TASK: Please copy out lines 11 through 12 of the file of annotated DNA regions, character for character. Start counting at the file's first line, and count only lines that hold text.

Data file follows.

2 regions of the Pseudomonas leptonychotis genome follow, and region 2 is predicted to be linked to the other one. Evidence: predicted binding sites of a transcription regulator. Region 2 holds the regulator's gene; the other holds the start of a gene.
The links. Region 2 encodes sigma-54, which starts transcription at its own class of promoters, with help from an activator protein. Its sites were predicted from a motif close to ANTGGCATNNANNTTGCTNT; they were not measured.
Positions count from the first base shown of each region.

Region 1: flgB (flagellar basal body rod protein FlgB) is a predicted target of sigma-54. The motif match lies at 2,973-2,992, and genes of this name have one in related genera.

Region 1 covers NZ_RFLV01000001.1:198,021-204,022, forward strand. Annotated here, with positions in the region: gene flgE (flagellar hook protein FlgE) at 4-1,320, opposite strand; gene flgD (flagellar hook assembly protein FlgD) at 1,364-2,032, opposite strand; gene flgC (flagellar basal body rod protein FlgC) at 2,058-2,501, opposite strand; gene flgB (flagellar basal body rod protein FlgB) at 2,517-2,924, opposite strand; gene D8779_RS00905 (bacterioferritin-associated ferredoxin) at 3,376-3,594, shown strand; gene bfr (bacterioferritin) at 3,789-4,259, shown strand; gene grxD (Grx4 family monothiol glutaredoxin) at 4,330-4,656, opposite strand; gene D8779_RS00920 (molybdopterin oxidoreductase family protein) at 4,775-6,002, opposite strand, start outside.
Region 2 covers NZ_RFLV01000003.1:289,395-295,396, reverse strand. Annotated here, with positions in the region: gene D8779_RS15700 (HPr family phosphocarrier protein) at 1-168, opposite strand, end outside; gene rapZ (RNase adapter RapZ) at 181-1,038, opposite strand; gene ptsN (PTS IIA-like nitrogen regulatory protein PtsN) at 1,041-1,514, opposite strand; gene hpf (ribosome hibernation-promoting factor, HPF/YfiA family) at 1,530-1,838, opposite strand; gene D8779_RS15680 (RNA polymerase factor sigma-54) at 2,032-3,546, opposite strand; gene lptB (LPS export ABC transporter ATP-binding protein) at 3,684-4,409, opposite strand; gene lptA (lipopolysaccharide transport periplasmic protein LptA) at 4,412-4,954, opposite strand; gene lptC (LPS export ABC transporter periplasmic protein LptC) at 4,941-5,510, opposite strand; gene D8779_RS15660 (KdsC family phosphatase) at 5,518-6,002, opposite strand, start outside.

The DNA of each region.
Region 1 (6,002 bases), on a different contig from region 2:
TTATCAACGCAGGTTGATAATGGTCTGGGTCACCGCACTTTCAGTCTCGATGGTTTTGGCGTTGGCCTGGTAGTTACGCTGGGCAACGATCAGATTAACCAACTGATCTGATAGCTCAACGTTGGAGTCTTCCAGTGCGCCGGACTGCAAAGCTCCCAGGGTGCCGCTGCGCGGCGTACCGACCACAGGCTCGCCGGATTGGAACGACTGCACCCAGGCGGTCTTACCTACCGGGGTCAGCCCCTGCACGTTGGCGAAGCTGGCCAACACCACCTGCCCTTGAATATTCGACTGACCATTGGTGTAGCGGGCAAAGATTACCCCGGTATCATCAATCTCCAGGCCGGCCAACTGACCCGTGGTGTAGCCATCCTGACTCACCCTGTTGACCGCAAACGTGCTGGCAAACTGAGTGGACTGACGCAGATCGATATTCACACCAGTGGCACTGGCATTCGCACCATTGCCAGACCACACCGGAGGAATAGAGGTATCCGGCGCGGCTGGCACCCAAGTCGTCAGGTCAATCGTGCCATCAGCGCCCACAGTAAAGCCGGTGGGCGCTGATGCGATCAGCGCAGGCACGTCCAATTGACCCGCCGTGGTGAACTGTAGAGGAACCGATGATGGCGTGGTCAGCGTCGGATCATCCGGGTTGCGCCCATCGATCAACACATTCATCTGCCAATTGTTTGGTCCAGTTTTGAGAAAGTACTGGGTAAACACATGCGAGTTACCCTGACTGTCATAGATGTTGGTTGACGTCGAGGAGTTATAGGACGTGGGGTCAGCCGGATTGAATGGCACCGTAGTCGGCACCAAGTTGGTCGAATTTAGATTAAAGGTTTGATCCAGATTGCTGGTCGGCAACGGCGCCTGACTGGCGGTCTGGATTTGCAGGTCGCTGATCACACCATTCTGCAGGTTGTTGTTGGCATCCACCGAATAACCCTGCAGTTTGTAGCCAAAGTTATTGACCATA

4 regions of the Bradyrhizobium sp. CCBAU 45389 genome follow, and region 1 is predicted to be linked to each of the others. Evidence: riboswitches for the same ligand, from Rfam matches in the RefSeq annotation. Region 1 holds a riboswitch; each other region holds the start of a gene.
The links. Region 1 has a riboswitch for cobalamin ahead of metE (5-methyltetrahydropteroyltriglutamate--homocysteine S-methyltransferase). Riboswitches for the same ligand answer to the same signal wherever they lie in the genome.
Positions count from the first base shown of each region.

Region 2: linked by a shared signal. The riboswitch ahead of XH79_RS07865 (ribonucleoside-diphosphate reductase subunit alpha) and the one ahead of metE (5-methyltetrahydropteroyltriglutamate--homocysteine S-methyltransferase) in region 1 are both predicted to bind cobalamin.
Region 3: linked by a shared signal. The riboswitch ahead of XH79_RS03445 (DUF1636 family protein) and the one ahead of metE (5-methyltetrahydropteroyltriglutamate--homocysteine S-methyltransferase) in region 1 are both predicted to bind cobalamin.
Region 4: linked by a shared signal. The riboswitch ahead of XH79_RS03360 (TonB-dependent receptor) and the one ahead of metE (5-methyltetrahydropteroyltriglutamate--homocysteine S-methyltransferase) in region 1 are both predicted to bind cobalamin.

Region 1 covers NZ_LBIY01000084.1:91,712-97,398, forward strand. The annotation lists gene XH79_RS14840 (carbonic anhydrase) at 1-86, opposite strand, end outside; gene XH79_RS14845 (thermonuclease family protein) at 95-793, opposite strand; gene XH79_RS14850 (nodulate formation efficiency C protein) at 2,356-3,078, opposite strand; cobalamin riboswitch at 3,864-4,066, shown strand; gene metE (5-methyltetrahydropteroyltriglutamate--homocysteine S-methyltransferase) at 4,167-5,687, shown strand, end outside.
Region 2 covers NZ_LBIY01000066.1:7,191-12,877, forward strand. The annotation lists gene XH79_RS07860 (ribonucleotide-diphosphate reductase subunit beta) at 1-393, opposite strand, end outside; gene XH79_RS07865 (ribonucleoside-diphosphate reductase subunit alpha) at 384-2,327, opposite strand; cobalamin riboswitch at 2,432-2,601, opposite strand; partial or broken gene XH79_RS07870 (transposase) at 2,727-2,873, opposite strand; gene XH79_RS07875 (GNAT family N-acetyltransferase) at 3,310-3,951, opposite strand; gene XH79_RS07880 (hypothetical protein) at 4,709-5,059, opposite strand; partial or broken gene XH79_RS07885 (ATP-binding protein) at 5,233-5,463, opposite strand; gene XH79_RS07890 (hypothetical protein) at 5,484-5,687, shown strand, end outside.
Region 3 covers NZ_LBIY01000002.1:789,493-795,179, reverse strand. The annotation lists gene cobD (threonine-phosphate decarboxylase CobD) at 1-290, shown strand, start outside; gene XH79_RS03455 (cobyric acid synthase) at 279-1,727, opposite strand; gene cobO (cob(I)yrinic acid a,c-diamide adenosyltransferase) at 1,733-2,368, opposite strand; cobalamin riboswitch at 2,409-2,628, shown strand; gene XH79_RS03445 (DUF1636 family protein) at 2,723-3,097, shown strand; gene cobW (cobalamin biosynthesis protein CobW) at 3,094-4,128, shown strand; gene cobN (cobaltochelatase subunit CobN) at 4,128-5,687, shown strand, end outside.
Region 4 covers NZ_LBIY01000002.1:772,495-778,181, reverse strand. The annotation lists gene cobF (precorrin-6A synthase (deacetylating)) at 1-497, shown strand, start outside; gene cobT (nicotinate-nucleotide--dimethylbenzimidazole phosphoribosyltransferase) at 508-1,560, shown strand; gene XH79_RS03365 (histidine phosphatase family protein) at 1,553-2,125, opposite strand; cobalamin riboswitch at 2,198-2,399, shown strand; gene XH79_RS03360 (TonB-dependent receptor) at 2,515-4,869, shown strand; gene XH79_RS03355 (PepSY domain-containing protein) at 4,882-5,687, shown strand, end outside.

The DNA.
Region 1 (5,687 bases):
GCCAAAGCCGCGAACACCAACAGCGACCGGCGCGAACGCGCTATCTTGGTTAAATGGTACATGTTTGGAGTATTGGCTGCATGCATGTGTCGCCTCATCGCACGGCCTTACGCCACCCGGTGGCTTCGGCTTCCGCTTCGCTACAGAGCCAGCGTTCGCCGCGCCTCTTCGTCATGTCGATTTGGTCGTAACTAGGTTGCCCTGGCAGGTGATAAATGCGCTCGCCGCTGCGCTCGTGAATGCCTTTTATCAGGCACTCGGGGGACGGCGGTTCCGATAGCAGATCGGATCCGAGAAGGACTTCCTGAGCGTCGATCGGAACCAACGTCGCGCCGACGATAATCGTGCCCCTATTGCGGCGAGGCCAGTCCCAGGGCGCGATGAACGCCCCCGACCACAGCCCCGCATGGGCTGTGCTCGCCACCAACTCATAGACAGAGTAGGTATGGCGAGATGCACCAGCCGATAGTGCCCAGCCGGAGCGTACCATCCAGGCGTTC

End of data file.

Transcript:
The links. Region 1 has a riboswitch for cobalamin ahead of metE (5-methyltetrahydropteroyltriglutamate--homocysteine S-methyltransferase). Riboswitches for the same ligand answer to the same signal wherever they lie in the genome.
Positions count from the first base shown of each region.